Each brand will need video, audio, and text content that sends a coherent message.
Brands are stronger with strategic partnerships.
It’s important to take time to educate the team members on the technical and backend requirements.
There is no one formula that will make a brand successful. However, there are best practices for every industry.
No one person can build a successful brand alone–it takes a team every time.
Nothing about building a successful business is simple.
However, it can be simplified by utilizing a sequence of tasks that then build on each other and exist within the bounds of an organized strategy. Tips and tricks from industry leaders may accelerate progress, but those industry leaders were not exempt from “testing” and doing research and development to see what worked and what didn’t. So, if you adopt another company’s process, it will have to be tested and one should not expect instant success.
This brings me to the final note on bootstrapping a business. When one begins a venture, it is often underfunded, the person or people launching it have limited knowledge of the long and pain-staking path ahead, and with a market flooded full of smoke and mirrors, hiring teammates has to be the most crucial part of growing a business.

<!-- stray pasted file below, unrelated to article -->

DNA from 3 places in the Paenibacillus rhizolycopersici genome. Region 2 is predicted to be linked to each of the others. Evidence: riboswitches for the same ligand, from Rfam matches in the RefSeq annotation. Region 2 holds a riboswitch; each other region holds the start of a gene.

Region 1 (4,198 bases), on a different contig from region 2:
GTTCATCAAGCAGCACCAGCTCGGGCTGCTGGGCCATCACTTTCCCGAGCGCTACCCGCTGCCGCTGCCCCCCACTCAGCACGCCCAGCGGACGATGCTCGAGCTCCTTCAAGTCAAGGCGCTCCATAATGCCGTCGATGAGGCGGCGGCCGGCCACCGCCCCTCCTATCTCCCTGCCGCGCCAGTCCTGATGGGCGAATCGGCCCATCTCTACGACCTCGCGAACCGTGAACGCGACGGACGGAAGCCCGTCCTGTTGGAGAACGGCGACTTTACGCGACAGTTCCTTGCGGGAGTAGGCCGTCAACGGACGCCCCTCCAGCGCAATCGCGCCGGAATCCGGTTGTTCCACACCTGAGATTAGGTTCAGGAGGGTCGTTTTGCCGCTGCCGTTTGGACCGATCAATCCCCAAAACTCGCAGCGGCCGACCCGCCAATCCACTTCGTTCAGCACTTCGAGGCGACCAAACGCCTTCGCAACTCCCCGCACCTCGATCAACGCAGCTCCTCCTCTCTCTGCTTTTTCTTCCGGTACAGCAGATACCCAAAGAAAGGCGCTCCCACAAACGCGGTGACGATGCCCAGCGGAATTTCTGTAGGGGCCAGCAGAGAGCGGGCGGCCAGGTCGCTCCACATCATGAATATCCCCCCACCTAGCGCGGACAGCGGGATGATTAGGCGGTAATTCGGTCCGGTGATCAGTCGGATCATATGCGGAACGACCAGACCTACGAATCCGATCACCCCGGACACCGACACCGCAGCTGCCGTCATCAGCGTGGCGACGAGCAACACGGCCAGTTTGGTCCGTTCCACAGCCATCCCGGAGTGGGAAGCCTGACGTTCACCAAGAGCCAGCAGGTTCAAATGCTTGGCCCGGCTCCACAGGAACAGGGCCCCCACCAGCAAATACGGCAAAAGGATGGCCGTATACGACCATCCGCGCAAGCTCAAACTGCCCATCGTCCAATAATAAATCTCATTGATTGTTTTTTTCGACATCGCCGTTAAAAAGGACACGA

Every member of the team should have a stream of income that covers their cost of living. I can’t emphasize this enough. If you have to live at home with “mom”, work for minimum wage, and drive a beater car, but can eat every day, shower every day, get to where you need to go, and have the time to work on building the company–you are doing great.
However, if you are buried in debt, are worried about paying rent, and desperate, the wrong choices will be made out of desperation. While ideas can be born out of duress, a company cannot functionally operate out of random acts of marketing.
So, bring at least one other person onto your team that you trust and get everything in writing. Create a timeline that lists the goals for company growth. Make sure you are meeting your targets and watching your metrics.
Bootstrapping is a noble act. It’s impossible to avoid failure as your business grows. However, it’s not that failure matters, it how quickly one can bounce back that does.
Prepare for the worst and expect the best.
Okay, now I have to get real with you. The brand, the company, and it’s operators need a creative director, a project manager, and someone who understands the intricacies of bringing that brand to market. We are all idiots at what we don’t know. However, some of us are willfully blind to what we don’t know and we think we can “do everything.” Nope.
However, no one is going to have the passion you have for your business and brand. And if what you do doesn’t light you up, quit doing it!
I could give advice about the logistics of business and the emotional aspects that go with it all day long. In fact, that is exactly what I do. I have worked in 5 different industries and have been an educator and advocate for well-being in all of them.
So, when it comes time to create and curate your brand story, select the design that targets the correct buyer, implement the technical elements to get the brand to the masses, and sift through the emotional barriers that go with running a business as well as to scale the business. I help with all of that.